As soldiers and riot police continue to occupy various towns in northern Nicaragua, a group of sympathizers from the Independent Liberal Party (PLI) walked silently in procession to the cemetery of Ciudad Darío this afternoon to bury Vidal Obando, one of three people killed yesterday in post-electoral violence in Matagalpa and Nueva Segovia.
Obando, 56, reportedly died from head injuries after being bludgeoned by an unidentified assailant during a post-electoral street protest in Ciudad Darío, Matagalpa. Fellow PLI activist Juan López, 40, was shot and killed in the street nearby.
The two men’s deaths has heighted tensions that started after the PLI accused the ruling Sandinista Front of rigging the vote and stealing the election in the municipalities of Ciudad Darío and Matiguás. PLI campaign organizer Santiago Aburto says he has the official voting records from those two municipalities proving the PLI won. He claims the vote tally was manipulated afterwards by the ruling party and the Supreme Electoral Council (CSE).
Aburto, a former radio journalist and PLI congressman, says his party will file an official appeal before the CSE next week, but has no faith that the same magistrates will reverse their decision.
“On Sunday, all the remaining spaces for democracy were closed—now there is no going back,” Aburto told The Nicaragua Dispatch. “Now the people will have to decide whether to hang their heads before the tyranny, or start a different type of democratic struggle that I don’t want to mention right now.”
The members of the PLI weren’t the only victims of post-electoral violence.
Five police officers suffered injuries from rocks, mortars and gunfire during street fighting in Jinotega and Matagalpa.
In the municipality of El Jícaro, Nueva Segovia, Sandinista Youth member Ariel Francisco Reyes was attacked in the street and died after sustaining injuries to his neck.
In Altagracia, Ometepe—the “Oasis of Peace”—three police officers and one Sandinista party member were injured when PLI activists attacked the police station. In the municipality of San Nicolás, Estelí, the mayor’s office was attacked and partially destroyed by PLI supporters who accused the Sandinistas of stealing that poll.
The most chaotic scene of the day was in the municipality of La Paz Centro, León, where the CSE’s announcement of a Sandinista victory triggered a riotous bout of street fighting and vandalism that lasted into the night.
A mob of PLI sympathizers torched municipal government vehicles, the old train station, the market and the fire station. Sandinistas retaliated by looting and destroying the PLI’s campaign headquarters. Riot police stepped in to crack skulls and arrest 27 people.
“The National Police lament and condemn the violence that has occurred and is willing to investigate and clarify each one of the acts and indentify those who were responsible in each case to bring them to justice according to law,” the National Police said in a statement last night.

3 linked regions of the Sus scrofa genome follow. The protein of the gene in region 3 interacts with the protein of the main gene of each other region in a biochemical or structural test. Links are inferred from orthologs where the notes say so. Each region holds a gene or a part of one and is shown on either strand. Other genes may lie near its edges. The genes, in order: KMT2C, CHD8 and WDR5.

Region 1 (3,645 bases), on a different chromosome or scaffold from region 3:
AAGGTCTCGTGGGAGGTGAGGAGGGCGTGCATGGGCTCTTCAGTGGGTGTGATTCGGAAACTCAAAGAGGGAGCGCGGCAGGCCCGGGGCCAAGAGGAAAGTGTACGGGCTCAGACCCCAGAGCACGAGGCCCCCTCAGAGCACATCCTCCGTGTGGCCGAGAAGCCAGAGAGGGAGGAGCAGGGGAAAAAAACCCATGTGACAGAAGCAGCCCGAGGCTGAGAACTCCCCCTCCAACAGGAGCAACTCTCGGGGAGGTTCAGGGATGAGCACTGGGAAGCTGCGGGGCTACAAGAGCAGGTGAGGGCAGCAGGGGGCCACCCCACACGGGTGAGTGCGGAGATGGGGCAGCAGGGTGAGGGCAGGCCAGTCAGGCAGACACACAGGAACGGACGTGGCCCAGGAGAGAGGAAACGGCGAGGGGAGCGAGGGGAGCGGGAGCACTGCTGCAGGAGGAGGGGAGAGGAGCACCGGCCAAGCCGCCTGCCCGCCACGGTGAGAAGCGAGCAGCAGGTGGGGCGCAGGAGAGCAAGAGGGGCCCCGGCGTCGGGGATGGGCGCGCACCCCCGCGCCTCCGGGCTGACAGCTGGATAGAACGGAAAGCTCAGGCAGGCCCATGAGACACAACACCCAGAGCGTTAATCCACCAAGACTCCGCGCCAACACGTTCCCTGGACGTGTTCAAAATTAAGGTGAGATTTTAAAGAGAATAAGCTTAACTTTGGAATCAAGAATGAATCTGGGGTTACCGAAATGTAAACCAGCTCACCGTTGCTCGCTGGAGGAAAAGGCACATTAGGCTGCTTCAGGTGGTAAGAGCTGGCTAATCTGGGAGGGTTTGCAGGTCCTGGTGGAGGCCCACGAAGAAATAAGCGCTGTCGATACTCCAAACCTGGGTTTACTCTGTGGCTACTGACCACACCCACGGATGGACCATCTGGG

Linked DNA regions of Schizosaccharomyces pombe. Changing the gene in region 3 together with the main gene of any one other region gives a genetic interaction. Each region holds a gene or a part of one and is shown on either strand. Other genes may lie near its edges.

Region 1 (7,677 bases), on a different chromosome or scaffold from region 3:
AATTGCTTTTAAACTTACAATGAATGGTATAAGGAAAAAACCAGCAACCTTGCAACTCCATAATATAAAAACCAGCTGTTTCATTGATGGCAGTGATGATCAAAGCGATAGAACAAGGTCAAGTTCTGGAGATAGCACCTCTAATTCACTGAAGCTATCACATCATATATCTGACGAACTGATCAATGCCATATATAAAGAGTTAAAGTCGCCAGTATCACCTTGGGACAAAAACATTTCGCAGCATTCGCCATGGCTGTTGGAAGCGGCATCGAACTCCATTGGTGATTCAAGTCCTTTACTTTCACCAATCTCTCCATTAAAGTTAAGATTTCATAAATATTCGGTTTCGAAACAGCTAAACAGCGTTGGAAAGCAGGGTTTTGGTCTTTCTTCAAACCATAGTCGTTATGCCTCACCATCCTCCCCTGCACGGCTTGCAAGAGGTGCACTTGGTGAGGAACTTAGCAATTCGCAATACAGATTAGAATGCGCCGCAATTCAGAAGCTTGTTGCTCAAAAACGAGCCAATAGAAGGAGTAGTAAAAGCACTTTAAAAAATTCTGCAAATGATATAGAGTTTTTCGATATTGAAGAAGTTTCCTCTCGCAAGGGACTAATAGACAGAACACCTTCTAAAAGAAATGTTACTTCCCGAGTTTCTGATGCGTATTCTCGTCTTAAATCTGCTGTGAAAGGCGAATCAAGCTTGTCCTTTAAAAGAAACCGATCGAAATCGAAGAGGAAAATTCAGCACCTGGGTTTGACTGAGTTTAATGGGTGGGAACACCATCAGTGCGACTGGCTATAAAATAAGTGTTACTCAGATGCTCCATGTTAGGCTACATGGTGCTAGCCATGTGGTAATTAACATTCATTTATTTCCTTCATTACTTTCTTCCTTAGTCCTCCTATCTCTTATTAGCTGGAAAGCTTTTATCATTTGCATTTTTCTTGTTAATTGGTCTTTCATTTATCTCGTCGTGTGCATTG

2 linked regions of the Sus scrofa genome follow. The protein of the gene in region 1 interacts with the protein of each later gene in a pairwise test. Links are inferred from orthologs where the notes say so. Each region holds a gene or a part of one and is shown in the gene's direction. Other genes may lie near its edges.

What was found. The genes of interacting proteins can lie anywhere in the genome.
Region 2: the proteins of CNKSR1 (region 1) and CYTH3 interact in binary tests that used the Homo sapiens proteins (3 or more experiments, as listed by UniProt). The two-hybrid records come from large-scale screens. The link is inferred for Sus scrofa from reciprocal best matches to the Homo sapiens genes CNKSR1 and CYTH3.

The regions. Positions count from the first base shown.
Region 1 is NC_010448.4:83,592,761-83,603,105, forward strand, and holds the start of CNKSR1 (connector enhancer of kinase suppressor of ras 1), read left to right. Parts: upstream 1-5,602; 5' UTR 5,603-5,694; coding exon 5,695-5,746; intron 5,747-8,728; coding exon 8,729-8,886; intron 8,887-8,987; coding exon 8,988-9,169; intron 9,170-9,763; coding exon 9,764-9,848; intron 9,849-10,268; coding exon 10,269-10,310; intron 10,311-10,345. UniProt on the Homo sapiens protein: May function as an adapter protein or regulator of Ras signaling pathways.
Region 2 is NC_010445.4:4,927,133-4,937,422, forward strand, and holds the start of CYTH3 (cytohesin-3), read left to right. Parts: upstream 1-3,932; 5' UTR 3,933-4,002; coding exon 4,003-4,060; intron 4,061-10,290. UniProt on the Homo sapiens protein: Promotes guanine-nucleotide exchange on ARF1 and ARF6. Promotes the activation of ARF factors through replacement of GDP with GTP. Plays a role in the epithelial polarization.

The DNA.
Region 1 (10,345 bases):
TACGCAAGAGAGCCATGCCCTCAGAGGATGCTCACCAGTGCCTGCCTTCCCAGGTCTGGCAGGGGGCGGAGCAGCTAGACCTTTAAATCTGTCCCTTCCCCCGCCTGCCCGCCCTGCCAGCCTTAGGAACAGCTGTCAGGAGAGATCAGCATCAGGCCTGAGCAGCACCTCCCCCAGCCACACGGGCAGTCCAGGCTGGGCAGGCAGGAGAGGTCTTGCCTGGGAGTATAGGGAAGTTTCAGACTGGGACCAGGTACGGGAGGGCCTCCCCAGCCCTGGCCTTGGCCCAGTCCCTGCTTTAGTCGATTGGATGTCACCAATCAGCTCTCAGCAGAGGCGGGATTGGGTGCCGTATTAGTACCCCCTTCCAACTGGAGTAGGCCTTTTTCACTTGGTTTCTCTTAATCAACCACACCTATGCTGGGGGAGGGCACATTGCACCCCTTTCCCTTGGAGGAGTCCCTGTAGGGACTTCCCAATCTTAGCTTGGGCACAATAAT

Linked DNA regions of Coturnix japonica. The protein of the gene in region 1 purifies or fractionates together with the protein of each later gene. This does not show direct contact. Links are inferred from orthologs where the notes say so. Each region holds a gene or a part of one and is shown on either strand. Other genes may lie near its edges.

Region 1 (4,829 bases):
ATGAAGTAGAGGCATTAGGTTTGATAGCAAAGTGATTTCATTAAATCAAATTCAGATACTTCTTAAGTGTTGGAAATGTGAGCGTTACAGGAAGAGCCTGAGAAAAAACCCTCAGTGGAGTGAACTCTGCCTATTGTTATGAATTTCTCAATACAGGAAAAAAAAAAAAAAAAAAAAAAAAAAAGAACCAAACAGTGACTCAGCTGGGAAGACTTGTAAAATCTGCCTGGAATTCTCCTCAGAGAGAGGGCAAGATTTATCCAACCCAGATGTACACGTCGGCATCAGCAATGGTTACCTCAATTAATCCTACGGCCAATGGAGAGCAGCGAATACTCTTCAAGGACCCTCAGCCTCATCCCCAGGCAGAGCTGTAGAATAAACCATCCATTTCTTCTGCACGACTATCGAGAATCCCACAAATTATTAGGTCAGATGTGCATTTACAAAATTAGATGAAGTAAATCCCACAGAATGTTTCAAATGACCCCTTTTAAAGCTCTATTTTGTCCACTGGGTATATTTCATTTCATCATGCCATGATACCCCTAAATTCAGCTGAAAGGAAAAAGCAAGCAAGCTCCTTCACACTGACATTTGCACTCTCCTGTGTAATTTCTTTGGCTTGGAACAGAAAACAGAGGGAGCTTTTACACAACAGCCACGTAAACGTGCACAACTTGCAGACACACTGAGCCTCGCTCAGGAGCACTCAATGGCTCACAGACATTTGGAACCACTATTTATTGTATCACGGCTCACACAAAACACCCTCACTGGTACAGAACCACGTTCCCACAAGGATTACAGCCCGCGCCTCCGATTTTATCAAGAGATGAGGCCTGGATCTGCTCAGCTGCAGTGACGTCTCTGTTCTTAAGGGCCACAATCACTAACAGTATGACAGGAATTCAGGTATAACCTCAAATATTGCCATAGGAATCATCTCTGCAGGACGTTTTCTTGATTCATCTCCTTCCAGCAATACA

Holding the line in Nueva Guinea
Perhaps the tensest region of the country at the moment is in the rural agricultural municipality of Nueva Guinea, in the South Atlantic Autonomous Region (RAAS).
There are currently 4,000 members of the opposition Liberal Constitutional Party (PLC) occupying the streets of the town, surrounded by some 200 riot police in a tense standoff.
On Monday afternoon, the Sandinista-controlled Supreme Electoral Council (CSE) announced the PLC won the poll in Nueva Guinea and would maintain control of the mayor’s office. It was one of only two municipalities won by the PLC.
But last night there was an apparent reversal of that decision as the CSE awarded the municipality to the Sandinista Front. Riot police were sent in to surround the city. Even then, the Sandinistas didn’t come out of their houses to protest, according to PLC mayor Denis Obando.
“Even the Sandinistas know they didn’t win,” Obando told The Nicaragua Dispatch today in a phone interview. “They tried to steal the vote the regular way by failing to accredit poll watchers, excluding participation and the ‘raton loco,’ but when that didn’t work, they tried to cut the transmission of the vote count to Managua.”
CSE president Roberto Rivas admitted during his preliminary vote count that transmission of vote data had been cut with Nueva Guinea.
Obando says he has the official vote tallies from all voting precincts in Nueva Guinea, and they show that he won reelection by a vote count of 10,854 for the PLC to 7,740 for the Sandinista Front.
He says the Sandinistas tried to pad their vote count afterwards by adding stray numbers to their copy of the vote tallies, turning 20 votes into 200, and 60 votes into 160. By the end, the Sandinistas claimed to have won 10,930 votes, beating the PLC by less than 100 ballots.
Curiously enough, the CSE has not posted any results for Nueva Guinea on its webpage.
Obando insists the Sandinistas won’t be allowed to steal his municipality. The opposition is going to hold the line in Nueva Guinea, he vows.
“There is no way they can reverse this on us,” Obando said. “If the riot police attack, it will be a disaster. Nueva Guinea is a complicated place. We are very belligerent here. This was the heart of the contra corridor and we have the bad habit of resolving our problems in an inappropriate way.”